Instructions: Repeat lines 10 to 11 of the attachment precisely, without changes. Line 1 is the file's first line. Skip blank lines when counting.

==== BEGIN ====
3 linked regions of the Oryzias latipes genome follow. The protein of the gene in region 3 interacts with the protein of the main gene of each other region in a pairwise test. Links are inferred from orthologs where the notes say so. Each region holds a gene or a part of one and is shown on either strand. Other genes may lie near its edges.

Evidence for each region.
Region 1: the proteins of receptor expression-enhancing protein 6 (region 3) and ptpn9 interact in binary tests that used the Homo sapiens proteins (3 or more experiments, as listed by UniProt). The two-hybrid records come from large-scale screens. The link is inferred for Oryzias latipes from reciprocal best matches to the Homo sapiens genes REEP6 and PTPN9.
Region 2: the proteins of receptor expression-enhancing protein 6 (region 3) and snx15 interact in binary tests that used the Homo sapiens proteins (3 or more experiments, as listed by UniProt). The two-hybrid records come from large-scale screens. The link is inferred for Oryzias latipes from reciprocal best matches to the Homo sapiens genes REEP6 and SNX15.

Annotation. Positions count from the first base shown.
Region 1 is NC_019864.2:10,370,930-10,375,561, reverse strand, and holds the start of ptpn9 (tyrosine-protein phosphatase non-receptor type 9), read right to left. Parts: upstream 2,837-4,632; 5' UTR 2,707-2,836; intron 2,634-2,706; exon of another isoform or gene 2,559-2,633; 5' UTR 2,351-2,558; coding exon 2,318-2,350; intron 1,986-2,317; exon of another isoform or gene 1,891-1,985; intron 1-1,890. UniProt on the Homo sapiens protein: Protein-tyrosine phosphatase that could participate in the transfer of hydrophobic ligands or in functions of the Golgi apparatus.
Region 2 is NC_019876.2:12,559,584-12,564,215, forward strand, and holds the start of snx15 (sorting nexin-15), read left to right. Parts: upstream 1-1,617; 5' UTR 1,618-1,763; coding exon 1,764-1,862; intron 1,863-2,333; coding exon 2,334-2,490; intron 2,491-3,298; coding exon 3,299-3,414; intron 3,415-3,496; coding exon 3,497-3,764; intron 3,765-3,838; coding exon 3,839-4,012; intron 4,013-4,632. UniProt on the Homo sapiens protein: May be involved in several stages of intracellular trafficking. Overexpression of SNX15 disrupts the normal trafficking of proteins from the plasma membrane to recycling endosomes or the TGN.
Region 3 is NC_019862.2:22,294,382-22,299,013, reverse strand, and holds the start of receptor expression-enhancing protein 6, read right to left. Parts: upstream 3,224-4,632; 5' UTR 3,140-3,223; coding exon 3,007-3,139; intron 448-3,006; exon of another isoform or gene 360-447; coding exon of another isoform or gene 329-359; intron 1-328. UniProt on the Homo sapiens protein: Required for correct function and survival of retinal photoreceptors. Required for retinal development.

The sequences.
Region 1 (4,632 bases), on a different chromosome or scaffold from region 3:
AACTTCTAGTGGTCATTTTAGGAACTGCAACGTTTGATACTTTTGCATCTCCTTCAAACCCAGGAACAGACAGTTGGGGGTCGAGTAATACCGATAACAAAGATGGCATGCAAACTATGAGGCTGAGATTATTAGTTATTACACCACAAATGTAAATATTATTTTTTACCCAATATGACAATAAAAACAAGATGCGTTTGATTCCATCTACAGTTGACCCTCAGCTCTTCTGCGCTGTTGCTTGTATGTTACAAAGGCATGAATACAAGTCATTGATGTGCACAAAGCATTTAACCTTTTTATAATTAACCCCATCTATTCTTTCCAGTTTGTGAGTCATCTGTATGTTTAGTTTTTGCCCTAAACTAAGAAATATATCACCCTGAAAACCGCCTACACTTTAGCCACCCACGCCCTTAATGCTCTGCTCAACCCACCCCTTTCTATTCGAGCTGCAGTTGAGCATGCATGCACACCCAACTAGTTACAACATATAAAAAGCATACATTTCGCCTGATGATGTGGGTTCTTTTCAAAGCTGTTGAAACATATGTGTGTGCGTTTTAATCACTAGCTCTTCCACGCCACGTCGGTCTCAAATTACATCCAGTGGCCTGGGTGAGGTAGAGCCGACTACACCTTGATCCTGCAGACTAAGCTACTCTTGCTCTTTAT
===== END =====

Region 1 (4,632 bases), on a different chromosome or scaffold from region 3:
AACTTCTAGTGGTCATTTTAGGAACTGCAACGTTTGATACTTTTGCATCTCCTTCAAACCCAGGAACAGACAGTTGGGGGTCGAGTAATACCGATAACAAAGATGGCATGCAAACTATGAGGCTGAGATTATTAGTTATTACACCACAAATGTAAATATTATTTTTTACCCAATATGACAATAAAAACAAGATGCGTTTGATTCCATCTACAGTTGACCCTCAGCTCTTCTGCGCTGTTGCTTGTATGTTACAAAGGCATGAATACAAGTCATTGATGTGCACAAAGCATTTAACCTTTTTATAATTAACCCCATCTATTCTTTCCAGTTTGTGAGTCATCTGTATGTTTAGTTTTTGCCCTAAACTAAGAAATATATCACCCTGAAAACCGCCTACACTTTAGCCACCCACGCCCTTAATGCTCTGCTCAACCCACCCCTTTCTATTCGAGCTGCAGTTGAGCATGCATGCACACCCAACTAGTTACAACATATAAAAAGCATACATTTCGCCTGATGATGTGGGTTCTTTTCAAAGCTGTTGAAACATATGTGTGTGCGTTTTAATCACTAGCTCTTCCACGCCACGTCGGTCTCAAATTACATCCAGTGGCCTGGGTGAGGTAGAGCCGACTACACCTTGATCCTGCAGACTAAGCTACTCTTGCTCTTTAT